Since the original, prewar translation there has been no completely new rendering of the French original into English. This translation brings to the fore a more sharply engaged, comic and lucid Proust. IN SEARCH OF LOST TIME is one of the greatest, most entertaining reading experiences in any language. As the great story unfolds from its magical opening scenes to its devastating end, it is the Penguin Proust that makes Proust accessible to a new generation. Each book is translated by a different, superb translator working under the general editorship of Professor Christopher Prendergast, University of Cambridge.
In part one of this volume, our hero and his family move into the Guermantes Hotel. He becomes enchanted with the Duchess de Guermantes and begins to dream about what her life is like. He starts to plan his day so that he 'accidentally' bumps into her. She realizes what he is doing and despises him. He pays a lengthy visit to Saint-Loup and gets to know SL's friends, and his mistress. He makes his first ever telephone call.
In part two, his beloved grandmother falls ill and dies. Albertine re-enters his life, and he tries to embark on a romance with a mystery woman. He has an interesting encounter with de Charlus again. By the end of the book, he finds himself finally accepted into the high society of the Guermantes family - and it is much more ordinary than he expected it would be.
Proust continues to delve into human minds and behavior. There's a lot of hypocrisy in these books...people who act one way when they are really feeling differently. The narrator exposes them wonderfully.
As usual, Proust's prose is beautiful. And relaxing. I find myself being lulled to dreamland by his words.
I keep mentioning what an EASY read these books are! If you are intrigued by Proust but have been too intimidated to start - just TRY the first one, Swann's Way. You might be surprised.
On the last day of the year, I finished The Guermantes Way, the third volume of Marcel Proust's magnum opus, In Search of Lost Time. At the beginning of the book, nothing much has changed. Our protagonist is a bit older but still the sensitive and self-obsessed youth that we came to know in Swann's Way and In the Shadow of Young Girls in Flower. He has eschewed the intellectual life, and is attempting to ingratiate himself with the aristocratic Guermantes family. The text is peppered with sharp insights attributed to the narrator but seemingly outside his scope of emotional or intellectual insight. Or perhaps the narrator has far keener powers of perception when it comes to others than he does with himself. Some favorites:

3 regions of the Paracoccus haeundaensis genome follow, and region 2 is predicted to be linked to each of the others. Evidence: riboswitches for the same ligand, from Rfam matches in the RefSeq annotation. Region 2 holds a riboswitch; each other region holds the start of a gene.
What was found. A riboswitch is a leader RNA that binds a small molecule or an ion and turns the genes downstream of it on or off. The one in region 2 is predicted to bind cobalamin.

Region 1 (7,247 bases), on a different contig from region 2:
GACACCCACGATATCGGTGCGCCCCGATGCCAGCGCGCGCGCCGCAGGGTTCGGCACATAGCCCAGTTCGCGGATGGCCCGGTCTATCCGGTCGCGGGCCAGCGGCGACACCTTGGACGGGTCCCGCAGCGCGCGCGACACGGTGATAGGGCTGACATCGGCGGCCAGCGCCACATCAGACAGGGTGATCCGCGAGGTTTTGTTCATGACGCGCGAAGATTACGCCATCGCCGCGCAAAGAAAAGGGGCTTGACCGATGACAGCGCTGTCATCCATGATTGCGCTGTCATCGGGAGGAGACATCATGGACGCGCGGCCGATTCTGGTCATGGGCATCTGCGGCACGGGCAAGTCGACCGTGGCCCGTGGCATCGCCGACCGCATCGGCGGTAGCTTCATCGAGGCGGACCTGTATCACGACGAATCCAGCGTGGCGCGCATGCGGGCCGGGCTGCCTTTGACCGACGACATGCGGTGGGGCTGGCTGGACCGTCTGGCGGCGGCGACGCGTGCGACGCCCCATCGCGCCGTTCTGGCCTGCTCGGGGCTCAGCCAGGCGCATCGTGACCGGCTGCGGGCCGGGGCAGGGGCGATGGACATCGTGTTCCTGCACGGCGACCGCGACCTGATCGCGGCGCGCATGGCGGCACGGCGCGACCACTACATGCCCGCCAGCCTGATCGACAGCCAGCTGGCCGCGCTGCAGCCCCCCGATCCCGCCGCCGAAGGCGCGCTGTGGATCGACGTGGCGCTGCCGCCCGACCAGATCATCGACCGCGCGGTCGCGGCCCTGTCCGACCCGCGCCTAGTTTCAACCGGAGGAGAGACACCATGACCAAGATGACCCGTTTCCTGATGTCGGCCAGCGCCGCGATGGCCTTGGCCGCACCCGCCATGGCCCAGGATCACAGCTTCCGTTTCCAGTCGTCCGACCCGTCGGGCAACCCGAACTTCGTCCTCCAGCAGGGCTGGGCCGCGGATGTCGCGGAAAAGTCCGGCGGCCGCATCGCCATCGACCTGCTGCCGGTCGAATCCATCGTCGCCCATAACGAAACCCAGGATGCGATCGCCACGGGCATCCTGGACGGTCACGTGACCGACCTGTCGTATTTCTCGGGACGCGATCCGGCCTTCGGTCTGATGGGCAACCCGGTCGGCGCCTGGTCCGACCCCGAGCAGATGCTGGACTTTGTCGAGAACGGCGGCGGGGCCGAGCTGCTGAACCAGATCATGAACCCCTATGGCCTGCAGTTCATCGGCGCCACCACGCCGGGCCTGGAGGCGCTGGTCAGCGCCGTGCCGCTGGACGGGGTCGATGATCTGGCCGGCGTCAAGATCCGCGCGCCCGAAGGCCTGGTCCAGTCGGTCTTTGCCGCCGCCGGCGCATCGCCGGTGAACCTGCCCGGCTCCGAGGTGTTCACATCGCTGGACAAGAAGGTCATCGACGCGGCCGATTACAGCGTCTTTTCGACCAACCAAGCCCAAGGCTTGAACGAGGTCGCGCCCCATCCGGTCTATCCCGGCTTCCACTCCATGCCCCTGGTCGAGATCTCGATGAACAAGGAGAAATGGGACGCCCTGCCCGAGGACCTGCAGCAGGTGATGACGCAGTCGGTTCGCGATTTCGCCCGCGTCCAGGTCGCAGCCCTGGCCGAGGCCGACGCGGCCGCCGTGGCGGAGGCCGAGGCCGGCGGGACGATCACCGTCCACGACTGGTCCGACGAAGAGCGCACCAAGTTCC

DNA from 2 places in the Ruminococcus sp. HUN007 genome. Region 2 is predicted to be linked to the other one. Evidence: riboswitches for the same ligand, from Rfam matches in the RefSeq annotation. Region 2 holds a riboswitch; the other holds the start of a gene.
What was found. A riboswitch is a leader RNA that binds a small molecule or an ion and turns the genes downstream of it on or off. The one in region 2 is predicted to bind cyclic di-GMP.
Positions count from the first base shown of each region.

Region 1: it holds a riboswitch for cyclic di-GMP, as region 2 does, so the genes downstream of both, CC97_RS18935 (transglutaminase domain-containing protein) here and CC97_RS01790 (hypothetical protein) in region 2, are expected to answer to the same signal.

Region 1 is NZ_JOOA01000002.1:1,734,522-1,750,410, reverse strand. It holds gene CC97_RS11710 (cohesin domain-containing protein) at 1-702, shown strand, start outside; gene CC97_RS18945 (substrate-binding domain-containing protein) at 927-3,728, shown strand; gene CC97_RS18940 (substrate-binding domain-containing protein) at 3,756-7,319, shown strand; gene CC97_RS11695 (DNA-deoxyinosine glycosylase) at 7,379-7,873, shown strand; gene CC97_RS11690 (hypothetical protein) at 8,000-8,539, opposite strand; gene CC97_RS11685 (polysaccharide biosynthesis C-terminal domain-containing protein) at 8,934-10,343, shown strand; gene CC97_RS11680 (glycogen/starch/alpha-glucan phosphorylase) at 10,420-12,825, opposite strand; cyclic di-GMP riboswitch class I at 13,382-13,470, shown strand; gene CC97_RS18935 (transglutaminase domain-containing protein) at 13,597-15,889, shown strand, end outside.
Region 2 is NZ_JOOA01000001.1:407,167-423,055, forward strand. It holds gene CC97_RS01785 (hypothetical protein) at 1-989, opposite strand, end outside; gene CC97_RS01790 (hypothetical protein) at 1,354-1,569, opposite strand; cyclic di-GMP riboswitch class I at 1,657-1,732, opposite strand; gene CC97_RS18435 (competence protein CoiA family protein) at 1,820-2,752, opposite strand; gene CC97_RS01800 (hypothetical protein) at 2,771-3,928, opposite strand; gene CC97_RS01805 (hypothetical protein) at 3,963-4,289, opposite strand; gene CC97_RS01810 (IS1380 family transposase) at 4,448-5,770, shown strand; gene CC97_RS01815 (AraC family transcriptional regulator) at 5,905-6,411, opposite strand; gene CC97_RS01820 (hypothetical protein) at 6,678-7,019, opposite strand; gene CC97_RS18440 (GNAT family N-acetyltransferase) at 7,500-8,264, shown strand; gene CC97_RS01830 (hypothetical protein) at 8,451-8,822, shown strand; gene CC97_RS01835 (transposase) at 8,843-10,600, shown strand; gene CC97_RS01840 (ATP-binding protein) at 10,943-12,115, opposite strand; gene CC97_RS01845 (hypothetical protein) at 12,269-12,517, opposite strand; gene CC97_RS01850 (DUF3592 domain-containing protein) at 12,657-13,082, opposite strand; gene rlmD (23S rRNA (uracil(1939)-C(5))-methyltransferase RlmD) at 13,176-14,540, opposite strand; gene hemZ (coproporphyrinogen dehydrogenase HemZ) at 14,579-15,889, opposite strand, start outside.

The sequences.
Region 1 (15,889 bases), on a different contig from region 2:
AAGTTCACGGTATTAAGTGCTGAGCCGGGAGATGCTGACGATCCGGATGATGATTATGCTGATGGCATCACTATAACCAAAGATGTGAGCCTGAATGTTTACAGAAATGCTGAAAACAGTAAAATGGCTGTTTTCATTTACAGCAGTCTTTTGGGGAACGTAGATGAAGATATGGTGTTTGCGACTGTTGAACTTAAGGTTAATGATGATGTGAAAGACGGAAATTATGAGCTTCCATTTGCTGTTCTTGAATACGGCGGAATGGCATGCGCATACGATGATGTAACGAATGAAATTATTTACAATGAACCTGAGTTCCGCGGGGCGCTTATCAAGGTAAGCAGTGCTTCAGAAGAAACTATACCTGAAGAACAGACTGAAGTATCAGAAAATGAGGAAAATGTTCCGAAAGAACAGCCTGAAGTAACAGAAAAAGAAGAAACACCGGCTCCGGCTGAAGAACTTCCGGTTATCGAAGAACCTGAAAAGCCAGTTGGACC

"The alleged 'sensitivity' of neurotic people is matched by their egotism; they cannot abide the flaunting by others of the sufferings to which they pay an ever-increasing attention in themselves."
His impressions of the social pecking order at the theatre:
"For the folding seats on its shore and the forms of the monsters in the stalls were mirrored in those eyes in simple obedience to the laws of optics and according to their angle of incidence, as happens with those two sections of external reality to which, knowing that they do not possess any soul, however rudimentary, that can be considered analogous to our own, we should think ourselves insane to address a smile or a glance: namely, minerals and people to whom we have not been introduced."
And a foreshadowing of what he is to learn of the aristocracy whose company he craves:
"I realised that it is not only the physical world that differs from the aspect in which we see it; that all reality is perhaps equally dissimilar from what we believe ourselves to be directly perceiving and which we compose with the aid of ideas that do not reveal themselves but are none the less efficacious."
The beginning of the book is a trifle frustrating as the reader is delivered much more of the same from the first two volumes. But then, the curtain, both figurative and literal in some cases, is lifted and we see where Proust is to take us next. The aristocracy is exposed as an illusion, that something strange and unknown that may be craved until its true nature is revealed. The social elite have become in many instances financially destitute as well as morally suspect and intellectually pedestrian. The story of the day, the Dreyfus affair, becomes an instrument with which they may exclude their Jewish friends from their inner circle.